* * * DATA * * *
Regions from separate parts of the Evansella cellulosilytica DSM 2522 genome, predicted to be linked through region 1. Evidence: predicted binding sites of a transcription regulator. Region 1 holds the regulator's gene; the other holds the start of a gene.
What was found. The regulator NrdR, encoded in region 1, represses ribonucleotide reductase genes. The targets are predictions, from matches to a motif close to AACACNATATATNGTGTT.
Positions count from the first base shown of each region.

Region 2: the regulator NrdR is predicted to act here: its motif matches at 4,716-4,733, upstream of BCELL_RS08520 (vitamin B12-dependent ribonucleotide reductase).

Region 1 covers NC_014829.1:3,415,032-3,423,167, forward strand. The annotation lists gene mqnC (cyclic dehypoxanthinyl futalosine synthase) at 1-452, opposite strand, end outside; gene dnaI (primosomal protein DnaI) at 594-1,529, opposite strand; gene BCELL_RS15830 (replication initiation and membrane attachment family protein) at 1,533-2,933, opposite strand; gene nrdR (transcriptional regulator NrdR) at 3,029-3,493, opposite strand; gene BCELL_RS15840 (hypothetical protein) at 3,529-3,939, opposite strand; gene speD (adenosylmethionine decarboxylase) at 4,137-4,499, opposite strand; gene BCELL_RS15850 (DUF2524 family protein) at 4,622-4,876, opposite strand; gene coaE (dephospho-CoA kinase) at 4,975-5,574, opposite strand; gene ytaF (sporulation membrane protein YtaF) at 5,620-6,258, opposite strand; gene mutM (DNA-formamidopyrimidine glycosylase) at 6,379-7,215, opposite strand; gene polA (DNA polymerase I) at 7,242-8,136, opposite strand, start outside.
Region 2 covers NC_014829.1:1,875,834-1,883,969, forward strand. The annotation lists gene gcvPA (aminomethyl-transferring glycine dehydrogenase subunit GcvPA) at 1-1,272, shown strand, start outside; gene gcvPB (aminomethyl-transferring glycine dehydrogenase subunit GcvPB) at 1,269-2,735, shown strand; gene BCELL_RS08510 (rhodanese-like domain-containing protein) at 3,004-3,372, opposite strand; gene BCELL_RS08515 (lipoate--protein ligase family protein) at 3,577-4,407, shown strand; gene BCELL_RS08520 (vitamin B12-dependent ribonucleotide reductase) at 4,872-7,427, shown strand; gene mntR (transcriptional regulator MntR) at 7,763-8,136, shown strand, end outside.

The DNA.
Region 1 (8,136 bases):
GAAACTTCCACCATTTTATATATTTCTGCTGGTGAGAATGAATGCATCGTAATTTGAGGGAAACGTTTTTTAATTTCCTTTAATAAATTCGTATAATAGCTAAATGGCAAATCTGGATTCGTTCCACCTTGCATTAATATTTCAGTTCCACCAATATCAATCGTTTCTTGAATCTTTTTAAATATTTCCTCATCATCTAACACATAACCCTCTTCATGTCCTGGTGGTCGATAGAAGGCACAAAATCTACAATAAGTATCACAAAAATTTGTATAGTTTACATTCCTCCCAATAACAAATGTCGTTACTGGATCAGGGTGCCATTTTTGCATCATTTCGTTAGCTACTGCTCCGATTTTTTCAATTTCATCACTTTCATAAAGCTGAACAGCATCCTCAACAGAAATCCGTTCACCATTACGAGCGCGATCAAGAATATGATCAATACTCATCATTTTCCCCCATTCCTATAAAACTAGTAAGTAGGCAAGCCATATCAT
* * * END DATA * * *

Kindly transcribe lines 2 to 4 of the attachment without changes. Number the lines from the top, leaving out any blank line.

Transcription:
What was found. The regulator NrdR, encoded in region 1, represses ribonucleotide reductase genes. The targets are predictions, from matches to a motif close to AACACNATATATNGTGTT.
Positions count from the first base shown of each region.

Region 2: the regulator NrdR is predicted to act here: its motif matches at 4,716-4,733, upstream of BCELL_RS08520 (vitamin B12-dependent ribonucleotide reductase).